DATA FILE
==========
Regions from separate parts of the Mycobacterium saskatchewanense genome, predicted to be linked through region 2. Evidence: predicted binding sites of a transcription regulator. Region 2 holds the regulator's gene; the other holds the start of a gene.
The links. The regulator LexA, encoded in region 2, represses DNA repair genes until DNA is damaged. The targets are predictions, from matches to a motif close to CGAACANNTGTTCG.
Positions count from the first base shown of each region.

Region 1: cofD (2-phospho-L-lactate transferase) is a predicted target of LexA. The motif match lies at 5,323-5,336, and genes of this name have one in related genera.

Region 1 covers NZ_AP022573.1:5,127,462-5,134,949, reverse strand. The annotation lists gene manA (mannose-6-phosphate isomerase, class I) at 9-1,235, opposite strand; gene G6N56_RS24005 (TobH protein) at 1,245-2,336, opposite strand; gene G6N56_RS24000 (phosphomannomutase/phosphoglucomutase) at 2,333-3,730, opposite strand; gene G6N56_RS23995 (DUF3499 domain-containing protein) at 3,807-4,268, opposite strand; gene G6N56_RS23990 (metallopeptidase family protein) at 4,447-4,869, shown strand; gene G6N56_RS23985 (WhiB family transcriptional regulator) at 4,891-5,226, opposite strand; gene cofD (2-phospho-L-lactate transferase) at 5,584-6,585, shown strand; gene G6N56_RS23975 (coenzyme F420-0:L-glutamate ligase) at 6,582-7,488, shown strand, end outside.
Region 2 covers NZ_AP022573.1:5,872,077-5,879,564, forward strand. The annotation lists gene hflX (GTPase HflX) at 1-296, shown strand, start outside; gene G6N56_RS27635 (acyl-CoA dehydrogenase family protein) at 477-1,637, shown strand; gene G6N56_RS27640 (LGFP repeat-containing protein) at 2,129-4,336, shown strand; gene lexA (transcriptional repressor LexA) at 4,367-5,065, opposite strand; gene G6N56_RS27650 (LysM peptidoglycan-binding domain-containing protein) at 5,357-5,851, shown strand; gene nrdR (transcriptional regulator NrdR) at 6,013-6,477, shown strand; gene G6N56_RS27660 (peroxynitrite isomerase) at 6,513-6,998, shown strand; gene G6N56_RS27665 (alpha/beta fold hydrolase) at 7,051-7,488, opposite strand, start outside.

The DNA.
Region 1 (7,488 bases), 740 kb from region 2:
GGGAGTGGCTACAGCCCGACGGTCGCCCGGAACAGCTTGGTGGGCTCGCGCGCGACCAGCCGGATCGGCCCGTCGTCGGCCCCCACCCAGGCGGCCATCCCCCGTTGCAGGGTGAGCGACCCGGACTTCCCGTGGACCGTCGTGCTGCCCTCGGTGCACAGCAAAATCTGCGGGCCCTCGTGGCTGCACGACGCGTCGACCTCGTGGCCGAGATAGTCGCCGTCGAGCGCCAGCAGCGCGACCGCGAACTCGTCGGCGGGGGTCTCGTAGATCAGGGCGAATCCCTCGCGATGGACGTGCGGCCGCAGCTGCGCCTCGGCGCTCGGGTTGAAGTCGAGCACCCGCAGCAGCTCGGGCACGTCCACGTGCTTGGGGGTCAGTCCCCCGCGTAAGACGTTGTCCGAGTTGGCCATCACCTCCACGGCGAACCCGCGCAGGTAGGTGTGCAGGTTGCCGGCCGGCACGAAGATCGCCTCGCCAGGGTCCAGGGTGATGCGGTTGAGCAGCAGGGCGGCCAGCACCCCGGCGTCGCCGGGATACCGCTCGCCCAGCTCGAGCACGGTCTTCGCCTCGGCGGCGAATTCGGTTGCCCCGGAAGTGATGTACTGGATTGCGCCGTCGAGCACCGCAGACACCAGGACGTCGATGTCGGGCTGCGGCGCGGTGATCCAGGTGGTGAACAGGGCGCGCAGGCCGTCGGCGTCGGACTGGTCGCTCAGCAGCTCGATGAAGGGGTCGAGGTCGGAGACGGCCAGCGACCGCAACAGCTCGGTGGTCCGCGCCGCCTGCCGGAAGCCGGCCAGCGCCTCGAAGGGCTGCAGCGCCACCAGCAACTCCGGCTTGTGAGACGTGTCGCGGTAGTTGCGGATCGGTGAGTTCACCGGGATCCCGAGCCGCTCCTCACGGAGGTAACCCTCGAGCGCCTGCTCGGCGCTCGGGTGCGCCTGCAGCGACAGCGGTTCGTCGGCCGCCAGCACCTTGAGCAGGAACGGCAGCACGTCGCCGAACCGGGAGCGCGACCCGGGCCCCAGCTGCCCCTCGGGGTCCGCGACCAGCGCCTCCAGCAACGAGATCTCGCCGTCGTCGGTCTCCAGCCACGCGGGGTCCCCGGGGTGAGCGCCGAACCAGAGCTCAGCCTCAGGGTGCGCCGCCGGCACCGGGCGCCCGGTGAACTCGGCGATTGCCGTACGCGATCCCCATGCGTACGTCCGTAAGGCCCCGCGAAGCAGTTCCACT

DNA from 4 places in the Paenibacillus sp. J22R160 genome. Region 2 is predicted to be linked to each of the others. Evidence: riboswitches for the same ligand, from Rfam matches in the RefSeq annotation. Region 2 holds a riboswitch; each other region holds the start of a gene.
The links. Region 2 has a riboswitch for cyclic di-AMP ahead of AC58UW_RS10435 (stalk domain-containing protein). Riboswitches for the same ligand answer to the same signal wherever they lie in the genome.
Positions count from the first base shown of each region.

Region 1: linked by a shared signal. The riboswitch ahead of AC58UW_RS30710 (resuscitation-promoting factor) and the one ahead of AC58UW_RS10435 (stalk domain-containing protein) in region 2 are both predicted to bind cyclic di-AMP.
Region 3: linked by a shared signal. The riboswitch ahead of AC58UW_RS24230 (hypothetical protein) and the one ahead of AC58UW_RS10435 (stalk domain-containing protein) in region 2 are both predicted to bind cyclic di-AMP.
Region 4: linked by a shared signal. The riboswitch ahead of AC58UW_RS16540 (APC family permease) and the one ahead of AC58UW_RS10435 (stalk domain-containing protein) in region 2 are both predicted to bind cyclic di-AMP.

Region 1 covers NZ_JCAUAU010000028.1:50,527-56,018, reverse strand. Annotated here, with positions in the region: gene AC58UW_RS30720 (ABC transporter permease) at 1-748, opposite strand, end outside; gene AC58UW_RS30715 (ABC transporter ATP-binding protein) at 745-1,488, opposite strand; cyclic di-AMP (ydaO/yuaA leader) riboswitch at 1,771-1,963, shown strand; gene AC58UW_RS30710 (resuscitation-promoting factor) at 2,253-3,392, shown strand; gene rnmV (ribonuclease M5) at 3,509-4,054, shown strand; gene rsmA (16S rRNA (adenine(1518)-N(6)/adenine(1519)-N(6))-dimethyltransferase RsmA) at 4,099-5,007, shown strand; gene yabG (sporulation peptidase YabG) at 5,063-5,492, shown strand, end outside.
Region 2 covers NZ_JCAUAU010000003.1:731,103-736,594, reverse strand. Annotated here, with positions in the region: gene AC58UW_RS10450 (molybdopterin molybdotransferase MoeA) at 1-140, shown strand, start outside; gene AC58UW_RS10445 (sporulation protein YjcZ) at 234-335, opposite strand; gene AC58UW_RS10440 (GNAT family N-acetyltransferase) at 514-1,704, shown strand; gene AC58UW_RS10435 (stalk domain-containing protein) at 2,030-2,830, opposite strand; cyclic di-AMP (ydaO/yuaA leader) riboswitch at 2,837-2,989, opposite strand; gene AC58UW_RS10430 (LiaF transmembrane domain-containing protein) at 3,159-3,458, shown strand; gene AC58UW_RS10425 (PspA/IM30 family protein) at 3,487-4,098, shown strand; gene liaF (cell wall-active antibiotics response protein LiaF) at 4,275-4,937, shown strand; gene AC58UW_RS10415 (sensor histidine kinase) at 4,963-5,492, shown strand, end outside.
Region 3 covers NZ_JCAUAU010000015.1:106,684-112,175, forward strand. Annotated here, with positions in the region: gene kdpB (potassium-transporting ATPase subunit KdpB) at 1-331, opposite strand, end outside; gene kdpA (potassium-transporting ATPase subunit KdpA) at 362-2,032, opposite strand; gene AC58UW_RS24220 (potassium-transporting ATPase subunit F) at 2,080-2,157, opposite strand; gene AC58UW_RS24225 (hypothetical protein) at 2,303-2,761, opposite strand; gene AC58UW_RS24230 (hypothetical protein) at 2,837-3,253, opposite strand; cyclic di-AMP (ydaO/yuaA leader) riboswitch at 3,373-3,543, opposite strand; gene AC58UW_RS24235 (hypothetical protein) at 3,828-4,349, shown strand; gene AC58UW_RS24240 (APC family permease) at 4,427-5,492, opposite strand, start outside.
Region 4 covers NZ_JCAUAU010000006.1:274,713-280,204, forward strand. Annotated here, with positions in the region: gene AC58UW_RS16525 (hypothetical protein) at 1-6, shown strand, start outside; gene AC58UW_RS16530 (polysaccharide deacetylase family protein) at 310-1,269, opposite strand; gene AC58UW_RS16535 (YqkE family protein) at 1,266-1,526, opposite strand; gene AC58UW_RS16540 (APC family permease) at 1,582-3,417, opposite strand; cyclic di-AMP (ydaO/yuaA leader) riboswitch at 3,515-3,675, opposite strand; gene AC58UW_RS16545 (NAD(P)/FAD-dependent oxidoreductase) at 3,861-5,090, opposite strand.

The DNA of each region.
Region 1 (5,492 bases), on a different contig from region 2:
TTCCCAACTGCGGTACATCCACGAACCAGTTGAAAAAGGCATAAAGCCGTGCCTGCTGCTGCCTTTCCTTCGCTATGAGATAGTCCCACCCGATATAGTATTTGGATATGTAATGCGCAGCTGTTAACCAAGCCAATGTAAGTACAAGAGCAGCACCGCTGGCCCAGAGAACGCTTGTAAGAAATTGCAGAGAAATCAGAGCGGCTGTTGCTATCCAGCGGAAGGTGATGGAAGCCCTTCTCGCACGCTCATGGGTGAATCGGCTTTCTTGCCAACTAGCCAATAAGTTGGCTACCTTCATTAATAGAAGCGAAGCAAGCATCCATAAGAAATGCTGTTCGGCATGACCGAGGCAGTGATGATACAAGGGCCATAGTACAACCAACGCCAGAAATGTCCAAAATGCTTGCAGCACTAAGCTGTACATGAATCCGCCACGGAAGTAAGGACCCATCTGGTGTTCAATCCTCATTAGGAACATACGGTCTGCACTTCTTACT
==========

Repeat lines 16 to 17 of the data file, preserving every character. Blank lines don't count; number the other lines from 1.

Region 1 covers NZ_JCAUAU010000028.1:50,527-56,018, reverse strand. Annotated here, with positions in the region: gene AC58UW_RS30720 (ABC transporter permease) at 1-748, opposite strand, end outside; gene AC58UW_RS30715 (ABC transporter ATP-binding protein) at 745-1,488, opposite strand; cyclic di-AMP (ydaO/yuaA leader) riboswitch at 1,771-1,963, shown strand; gene AC58UW_RS30710 (resuscitation-promoting factor) at 2,253-3,392, shown strand; gene rnmV (ribonuclease M5) at 3,509-4,054, shown strand; gene rsmA (16S rRNA (adenine(1518)-N(6)/adenine(1519)-N(6))-dimethyltransferase RsmA) at 4,099-5,007, shown strand; gene yabG (sporulation peptidase YabG) at 5,063-5,492, shown strand, end outside.
Region 2 covers NZ_JCAUAU010000003.1:731,103-736,594, reverse strand. Annotated here, with positions in the region: gene AC58UW_RS10450 (molybdopterin molybdotransferase MoeA) at 1-140, shown strand, start outside; gene AC58UW_RS10445 (sporulation protein YjcZ) at 234-335, opposite strand; gene AC58UW_RS10440 (GNAT family N-acetyltransferase) at 514-1,704, shown strand; gene AC58UW_RS10435 (stalk domain-containing protein) at 2,030-2,830, opposite strand; cyclic di-AMP (ydaO/yuaA leader) riboswitch at 2,837-2,989, opposite strand; gene AC58UW_RS10430 (LiaF transmembrane domain-containing protein) at 3,159-3,458, shown strand; gene AC58UW_RS10425 (PspA/IM30 family protein) at 3,487-4,098, shown strand; gene liaF (cell wall-active antibiotics response protein LiaF) at 4,275-4,937, shown strand; gene AC58UW_RS10415 (sensor histidine kinase) at 4,963-5,492, shown strand, end outside.